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Last Updated: Saturday, 10 June 2006, 07:44 GMT 08:44 UK
Ponty celebrates pride in anthem
James and Evan James
A Pontypridd park statue honours the father and son composers
A week of events commemorating the 150th anniversary of the Welsh national anthem has begun in its birthplace.

The "heartfelt and inspiring" Hen Wlad Fy Nhadau was written by father and son Evan and James James in Pontypridd in 1856.

The song was not written as a national anthem but became popular at the National Eisteddfod.

Celebratory concerts will be held in the town over the next week, including one by harpist Catrin Finch.

"Wales' national anthem celebrates the feelings of an individual for his country and its culture," said David Gwyer, of Pontypridd Museum.

HEN WLAD FY NHADAU

Mae hen wlad fy nhadau yn annwyl i mi,
Gwlad beirdd a chantorion, enwogion o fri;
Ei gwrol ryfelwyr, gwladgarwyr tra md,
Tros ryddid gollasant eu gwaed.

Gwlad, gwlad, pleidiol wyf i'm gwlad.
Tra mr yn fur i'r bur hoff bau,
O bydded i'r hen iaith barhau.

Hen Gymru fynyddig, paradwys y bardd,
Pob dyffryn, pob clogwyn i'm golwg sydd hardd;
Trwy deimlad gwladgarol, mor swynol yw si
Ei nentydd, afonydd, i mi.

Os treisiodd y gelyn fy ngwlad tan ei droed,
Mae hen iaith y Cymry mor fyw ag erioed.
Ni luddiwyd yr awen gan erchyll law brad,
Na thelyn berseiniol fy ngwlad.

"But the English national anthem celebrates the royal family and one of the verses talks about victory over Scotland in war, just as the Scottish anthem Flower of Scotland talks about victory over the English in war."

Mr Gwyer said the story behind the anthem's composition was also unusual.

"The tune came to James James, a harpist and publican, while he was walking along the bank of the river Rhondda. He then asked his father to compose some suitable patriotic verses," he said.

"Two of his brothers had emigrated to the United States and done well. One of them had written to Evan proposing that he should take the rest of the family over.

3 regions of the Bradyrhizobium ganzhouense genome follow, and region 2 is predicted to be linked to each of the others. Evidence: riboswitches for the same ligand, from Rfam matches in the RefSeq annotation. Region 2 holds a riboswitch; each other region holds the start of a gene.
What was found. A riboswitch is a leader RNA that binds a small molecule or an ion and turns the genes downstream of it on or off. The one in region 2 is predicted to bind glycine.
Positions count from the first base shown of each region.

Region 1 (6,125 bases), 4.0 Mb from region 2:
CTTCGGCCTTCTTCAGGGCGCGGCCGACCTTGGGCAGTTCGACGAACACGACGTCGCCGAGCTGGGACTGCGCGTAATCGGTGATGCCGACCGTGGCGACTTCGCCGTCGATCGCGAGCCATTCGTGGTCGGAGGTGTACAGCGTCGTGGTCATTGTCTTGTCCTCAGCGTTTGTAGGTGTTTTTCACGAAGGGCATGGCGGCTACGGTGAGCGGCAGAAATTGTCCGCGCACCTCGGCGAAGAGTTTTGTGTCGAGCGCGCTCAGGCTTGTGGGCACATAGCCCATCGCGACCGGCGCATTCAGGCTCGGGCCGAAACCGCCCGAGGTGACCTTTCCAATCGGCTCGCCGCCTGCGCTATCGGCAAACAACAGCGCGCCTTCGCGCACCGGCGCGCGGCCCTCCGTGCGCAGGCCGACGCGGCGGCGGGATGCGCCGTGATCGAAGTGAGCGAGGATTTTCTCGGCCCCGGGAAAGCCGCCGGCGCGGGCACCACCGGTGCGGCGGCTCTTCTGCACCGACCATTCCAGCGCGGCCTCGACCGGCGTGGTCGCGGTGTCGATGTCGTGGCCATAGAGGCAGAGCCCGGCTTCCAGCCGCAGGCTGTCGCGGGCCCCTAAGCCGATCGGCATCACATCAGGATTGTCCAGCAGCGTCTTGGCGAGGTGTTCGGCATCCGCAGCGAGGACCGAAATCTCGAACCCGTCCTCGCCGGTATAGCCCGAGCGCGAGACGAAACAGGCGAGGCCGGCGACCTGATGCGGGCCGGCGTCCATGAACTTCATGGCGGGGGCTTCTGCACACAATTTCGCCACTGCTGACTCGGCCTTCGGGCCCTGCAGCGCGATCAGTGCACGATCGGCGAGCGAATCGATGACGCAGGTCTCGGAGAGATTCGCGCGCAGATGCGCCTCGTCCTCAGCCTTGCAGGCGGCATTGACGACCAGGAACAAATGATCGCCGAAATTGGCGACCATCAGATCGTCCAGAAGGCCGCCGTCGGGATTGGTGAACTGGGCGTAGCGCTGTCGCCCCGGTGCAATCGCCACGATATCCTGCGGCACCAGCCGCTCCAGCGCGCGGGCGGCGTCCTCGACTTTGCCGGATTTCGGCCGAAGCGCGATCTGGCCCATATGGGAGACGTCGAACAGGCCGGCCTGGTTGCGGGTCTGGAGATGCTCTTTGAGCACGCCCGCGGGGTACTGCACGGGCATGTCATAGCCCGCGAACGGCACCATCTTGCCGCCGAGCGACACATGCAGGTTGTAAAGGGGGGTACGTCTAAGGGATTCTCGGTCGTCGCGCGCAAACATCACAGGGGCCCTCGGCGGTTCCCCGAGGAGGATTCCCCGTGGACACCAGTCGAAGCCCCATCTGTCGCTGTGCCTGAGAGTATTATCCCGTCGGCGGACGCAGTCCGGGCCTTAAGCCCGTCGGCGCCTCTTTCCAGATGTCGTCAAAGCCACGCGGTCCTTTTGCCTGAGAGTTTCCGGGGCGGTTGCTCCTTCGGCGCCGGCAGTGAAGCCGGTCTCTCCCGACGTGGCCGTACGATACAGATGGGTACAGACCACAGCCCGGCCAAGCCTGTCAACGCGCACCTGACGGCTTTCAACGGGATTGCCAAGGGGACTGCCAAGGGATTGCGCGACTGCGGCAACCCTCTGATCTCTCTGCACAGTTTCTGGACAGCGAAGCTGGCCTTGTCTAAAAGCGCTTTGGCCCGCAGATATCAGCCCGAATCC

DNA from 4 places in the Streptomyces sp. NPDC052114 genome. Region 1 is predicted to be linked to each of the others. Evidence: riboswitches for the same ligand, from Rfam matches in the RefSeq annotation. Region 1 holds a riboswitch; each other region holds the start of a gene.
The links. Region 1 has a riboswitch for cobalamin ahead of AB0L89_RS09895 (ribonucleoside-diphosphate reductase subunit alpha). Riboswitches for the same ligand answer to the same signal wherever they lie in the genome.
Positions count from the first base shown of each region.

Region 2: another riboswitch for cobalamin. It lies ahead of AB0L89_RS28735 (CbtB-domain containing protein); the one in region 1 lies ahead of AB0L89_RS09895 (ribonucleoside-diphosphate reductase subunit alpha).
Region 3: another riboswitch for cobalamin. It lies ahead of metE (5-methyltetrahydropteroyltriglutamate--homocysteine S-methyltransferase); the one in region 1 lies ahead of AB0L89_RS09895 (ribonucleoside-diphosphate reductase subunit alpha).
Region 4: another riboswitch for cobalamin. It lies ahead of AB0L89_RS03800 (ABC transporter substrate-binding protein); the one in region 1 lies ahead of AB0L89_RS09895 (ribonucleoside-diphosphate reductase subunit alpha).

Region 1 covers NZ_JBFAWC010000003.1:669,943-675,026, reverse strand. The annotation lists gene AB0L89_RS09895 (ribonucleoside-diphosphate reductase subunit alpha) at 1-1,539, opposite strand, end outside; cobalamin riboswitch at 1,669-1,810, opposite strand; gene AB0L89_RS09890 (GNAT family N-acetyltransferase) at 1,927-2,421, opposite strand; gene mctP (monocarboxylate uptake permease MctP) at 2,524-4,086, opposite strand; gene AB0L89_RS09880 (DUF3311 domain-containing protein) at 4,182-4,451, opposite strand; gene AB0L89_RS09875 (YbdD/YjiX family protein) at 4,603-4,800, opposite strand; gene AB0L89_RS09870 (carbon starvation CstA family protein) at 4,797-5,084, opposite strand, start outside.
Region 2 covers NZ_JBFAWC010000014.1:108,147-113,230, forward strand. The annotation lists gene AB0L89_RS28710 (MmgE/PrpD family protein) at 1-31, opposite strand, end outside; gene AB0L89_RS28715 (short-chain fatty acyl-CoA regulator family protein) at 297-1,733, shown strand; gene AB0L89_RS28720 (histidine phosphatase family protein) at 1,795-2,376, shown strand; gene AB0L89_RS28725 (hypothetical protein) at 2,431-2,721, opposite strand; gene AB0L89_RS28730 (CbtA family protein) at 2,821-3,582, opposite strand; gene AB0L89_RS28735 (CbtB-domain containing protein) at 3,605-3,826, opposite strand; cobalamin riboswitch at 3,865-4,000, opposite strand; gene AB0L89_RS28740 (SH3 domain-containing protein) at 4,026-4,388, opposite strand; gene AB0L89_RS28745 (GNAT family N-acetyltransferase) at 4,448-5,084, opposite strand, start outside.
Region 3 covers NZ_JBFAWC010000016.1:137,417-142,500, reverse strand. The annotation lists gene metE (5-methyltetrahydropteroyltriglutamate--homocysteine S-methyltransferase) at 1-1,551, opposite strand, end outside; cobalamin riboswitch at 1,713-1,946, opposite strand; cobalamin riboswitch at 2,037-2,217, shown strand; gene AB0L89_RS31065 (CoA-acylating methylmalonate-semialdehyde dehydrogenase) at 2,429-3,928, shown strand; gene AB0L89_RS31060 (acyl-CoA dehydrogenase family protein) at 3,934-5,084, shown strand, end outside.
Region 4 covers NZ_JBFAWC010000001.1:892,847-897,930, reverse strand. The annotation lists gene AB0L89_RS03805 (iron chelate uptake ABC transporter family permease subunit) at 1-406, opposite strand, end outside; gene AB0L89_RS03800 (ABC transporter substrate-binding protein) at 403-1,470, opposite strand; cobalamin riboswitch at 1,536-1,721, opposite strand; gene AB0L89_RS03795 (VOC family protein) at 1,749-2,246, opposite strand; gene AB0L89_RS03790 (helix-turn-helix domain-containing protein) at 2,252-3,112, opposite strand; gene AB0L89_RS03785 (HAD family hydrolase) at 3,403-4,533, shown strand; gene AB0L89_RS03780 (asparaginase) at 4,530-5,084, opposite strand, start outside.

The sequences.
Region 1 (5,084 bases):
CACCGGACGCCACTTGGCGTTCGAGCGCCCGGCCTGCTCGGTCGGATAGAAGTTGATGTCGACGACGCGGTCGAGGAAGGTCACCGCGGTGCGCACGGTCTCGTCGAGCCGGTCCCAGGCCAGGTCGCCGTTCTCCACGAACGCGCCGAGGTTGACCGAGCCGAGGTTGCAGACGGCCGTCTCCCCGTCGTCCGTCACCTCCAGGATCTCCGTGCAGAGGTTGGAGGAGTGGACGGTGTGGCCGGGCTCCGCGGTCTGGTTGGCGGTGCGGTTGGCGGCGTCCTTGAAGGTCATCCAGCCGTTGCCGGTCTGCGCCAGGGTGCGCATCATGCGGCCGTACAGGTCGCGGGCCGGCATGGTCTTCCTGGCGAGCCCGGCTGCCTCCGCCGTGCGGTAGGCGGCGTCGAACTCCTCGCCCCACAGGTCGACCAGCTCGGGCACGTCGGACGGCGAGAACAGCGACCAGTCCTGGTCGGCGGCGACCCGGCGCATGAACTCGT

"Evan therefore wrote his verses to explain why he chose to stay in his own country which was dear to him."

Events began on Friday with a gymanfa ganu, or singing festival, at St David's Church.

PONTYPRIDD ANTHEM CELEBRATION
Sunday, 11 June: harp concert featuring Catrin Finch at Ynysangharad Park
12 June: anthem festival, Ynysangharad Park; Gwyn Griffiths anthem book launch, Pontypridd Museum
13 June: Jazz concert, Clwb y Bont
14 June: Cantata youth concert, Ynysangharad Park
15 June: Celtic song and dance, Ynysangharad Park
16 June: jazz, Ynysangharad Park
17 June: choral concert, Ynysangharad Park

By the time Evan James died in 1878 his song had become Wales' anthem.

"It was because the people wanted it to be the anthem, not because any government body said so," said Mr Gwyer.

As well as Catrin Finch's performance, the anniversary events will include a Gymanfa Ganu or hymn singing festival, events for local school children and choral and jazz concerts.

The town council also plan to celebrate the 250th anniversary of the building of the old bridge in the town with a ceremony in August

A concert featuring Max Boyce and Aled Jones was held to celebrate the 150th anniversary of the Welsh national anthem in Pontypridd last month.


SEE ALSO
Concert marks anthem anniversary
09 May 06 |  South East Wales
Home town welcomes back Tom Jones
28 May 05 |  South East Wales

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